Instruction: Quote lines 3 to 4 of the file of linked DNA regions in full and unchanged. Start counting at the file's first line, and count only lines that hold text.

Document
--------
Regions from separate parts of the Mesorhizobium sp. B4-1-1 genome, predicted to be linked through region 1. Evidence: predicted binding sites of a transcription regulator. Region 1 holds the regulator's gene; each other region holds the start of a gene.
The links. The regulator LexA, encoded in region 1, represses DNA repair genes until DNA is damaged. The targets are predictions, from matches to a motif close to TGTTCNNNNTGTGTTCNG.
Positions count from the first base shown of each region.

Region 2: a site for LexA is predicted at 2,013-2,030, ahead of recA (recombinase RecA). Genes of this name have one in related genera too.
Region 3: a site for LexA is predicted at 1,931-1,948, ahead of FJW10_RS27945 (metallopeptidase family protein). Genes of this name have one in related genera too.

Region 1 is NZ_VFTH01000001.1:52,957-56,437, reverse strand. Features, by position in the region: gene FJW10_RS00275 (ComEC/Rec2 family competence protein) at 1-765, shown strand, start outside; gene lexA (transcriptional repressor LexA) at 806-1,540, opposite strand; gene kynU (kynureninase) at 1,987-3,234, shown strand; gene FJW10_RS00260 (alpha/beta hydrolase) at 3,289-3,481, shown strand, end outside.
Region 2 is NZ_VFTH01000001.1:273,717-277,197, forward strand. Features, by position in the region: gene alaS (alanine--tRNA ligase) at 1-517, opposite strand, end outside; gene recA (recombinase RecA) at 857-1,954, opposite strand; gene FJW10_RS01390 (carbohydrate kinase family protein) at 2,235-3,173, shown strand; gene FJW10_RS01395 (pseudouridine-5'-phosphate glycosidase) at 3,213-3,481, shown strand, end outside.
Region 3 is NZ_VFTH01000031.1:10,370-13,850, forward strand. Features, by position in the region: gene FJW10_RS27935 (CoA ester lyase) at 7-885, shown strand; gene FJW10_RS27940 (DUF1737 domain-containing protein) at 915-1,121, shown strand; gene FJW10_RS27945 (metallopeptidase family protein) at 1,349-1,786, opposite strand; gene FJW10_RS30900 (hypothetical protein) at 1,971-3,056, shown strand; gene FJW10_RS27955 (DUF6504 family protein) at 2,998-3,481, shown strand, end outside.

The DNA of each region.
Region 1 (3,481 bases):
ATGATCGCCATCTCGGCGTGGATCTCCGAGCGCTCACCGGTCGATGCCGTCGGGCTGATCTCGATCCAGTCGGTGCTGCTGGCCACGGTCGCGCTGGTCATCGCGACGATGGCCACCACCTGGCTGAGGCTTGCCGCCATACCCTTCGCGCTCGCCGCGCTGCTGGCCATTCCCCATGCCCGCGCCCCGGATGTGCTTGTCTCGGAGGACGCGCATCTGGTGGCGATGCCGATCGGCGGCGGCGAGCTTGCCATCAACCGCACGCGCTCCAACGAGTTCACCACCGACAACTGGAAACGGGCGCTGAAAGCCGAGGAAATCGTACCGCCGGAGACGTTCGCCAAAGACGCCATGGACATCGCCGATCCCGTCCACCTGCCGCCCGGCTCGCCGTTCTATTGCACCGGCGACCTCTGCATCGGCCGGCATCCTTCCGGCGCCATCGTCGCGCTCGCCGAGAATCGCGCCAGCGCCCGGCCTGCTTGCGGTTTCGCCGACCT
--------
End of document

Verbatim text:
Positions count from the first base shown of each region.

Region 2: a site for LexA is predicted at 2,013-2,030, ahead of recA (recombinase RecA). Genes of this name have one in related genera too.